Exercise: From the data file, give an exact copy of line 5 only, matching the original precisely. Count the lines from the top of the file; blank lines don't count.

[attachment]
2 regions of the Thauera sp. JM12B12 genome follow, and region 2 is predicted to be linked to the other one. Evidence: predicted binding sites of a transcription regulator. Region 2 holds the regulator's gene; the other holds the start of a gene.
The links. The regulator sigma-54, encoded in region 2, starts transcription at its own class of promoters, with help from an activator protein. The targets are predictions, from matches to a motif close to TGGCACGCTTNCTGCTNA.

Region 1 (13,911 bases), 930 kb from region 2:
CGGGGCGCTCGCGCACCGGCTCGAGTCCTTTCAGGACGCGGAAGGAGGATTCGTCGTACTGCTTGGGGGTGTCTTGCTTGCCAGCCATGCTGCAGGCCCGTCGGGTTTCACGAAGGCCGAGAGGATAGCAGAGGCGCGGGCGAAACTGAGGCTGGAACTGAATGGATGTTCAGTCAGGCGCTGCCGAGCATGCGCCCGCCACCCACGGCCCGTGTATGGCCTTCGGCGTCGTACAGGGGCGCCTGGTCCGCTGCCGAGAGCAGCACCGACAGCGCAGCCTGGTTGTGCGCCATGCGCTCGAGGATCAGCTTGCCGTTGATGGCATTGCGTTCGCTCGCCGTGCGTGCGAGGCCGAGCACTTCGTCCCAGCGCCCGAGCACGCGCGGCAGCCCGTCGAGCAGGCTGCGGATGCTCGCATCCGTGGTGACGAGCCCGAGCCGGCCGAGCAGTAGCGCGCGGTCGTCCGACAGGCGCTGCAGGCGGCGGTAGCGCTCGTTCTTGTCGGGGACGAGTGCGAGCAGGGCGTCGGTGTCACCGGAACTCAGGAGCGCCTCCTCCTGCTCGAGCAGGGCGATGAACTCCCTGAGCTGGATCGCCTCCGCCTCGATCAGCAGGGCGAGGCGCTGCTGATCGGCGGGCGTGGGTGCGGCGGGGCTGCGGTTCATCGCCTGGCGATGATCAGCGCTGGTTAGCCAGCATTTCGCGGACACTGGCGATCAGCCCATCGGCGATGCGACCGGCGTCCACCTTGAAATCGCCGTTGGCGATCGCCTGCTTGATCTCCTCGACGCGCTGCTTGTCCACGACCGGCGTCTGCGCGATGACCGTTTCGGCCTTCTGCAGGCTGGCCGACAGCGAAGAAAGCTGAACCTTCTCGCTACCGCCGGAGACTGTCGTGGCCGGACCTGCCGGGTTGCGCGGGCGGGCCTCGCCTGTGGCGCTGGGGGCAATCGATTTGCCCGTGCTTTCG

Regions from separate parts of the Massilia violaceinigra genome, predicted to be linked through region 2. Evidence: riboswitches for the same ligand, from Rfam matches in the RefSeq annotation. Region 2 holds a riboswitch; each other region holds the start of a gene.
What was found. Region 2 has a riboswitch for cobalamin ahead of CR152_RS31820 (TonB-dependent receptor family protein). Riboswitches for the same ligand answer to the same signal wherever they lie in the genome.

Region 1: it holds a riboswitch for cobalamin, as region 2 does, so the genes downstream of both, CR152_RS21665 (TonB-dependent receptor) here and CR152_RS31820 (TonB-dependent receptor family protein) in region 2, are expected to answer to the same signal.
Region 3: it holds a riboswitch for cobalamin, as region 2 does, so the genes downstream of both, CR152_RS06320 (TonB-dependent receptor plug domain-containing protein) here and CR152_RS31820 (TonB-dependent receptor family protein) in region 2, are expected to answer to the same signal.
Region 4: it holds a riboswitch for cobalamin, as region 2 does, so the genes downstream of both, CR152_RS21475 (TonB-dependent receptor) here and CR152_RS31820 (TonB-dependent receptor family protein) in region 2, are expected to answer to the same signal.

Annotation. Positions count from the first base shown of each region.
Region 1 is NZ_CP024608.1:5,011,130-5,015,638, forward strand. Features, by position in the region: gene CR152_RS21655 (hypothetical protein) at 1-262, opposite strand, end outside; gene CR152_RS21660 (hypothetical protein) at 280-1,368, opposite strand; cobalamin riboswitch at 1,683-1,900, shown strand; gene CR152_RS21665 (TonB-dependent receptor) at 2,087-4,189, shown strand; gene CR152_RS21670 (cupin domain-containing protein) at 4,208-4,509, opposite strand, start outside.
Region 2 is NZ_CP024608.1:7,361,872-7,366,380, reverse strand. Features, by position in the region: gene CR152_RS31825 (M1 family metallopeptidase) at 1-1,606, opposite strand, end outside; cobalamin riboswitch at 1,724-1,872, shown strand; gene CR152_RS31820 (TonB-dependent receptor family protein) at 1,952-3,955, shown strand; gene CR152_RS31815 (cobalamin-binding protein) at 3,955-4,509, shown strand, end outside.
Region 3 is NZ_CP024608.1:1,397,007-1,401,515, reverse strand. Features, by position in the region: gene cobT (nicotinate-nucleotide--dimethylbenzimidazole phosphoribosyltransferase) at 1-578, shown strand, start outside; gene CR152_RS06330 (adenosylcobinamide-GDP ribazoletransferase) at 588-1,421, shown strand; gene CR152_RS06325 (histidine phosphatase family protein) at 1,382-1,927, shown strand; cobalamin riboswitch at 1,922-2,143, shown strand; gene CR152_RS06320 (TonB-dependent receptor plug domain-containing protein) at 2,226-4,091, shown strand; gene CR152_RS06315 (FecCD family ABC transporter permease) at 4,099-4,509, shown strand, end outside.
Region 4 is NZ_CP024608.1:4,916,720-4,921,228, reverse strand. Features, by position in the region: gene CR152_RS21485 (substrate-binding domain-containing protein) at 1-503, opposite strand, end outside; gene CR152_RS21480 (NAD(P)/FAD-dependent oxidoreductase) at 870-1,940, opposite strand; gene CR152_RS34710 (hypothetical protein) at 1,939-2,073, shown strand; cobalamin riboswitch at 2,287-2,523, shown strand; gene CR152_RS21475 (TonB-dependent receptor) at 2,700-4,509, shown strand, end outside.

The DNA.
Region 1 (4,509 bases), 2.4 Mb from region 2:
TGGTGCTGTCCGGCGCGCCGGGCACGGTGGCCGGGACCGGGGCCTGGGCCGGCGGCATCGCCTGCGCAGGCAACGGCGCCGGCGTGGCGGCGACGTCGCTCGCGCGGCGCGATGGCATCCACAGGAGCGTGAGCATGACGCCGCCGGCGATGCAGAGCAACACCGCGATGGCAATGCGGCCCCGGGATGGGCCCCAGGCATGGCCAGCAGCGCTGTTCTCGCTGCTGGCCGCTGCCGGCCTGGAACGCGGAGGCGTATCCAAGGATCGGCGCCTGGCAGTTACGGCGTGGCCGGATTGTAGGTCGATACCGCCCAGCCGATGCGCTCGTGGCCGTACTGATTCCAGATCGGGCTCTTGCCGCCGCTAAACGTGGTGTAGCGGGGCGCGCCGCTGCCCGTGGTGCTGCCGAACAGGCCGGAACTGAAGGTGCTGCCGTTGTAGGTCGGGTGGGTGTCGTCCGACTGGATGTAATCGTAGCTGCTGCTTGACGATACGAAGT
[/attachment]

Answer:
Regions from separate parts of the Massilia violaceinigra genome, predicted to be linked through region 2. Evidence: riboswitches for the same ligand, from Rfam matches in the RefSeq annotation. Region 2 holds a riboswitch; each other region holds the start of a gene.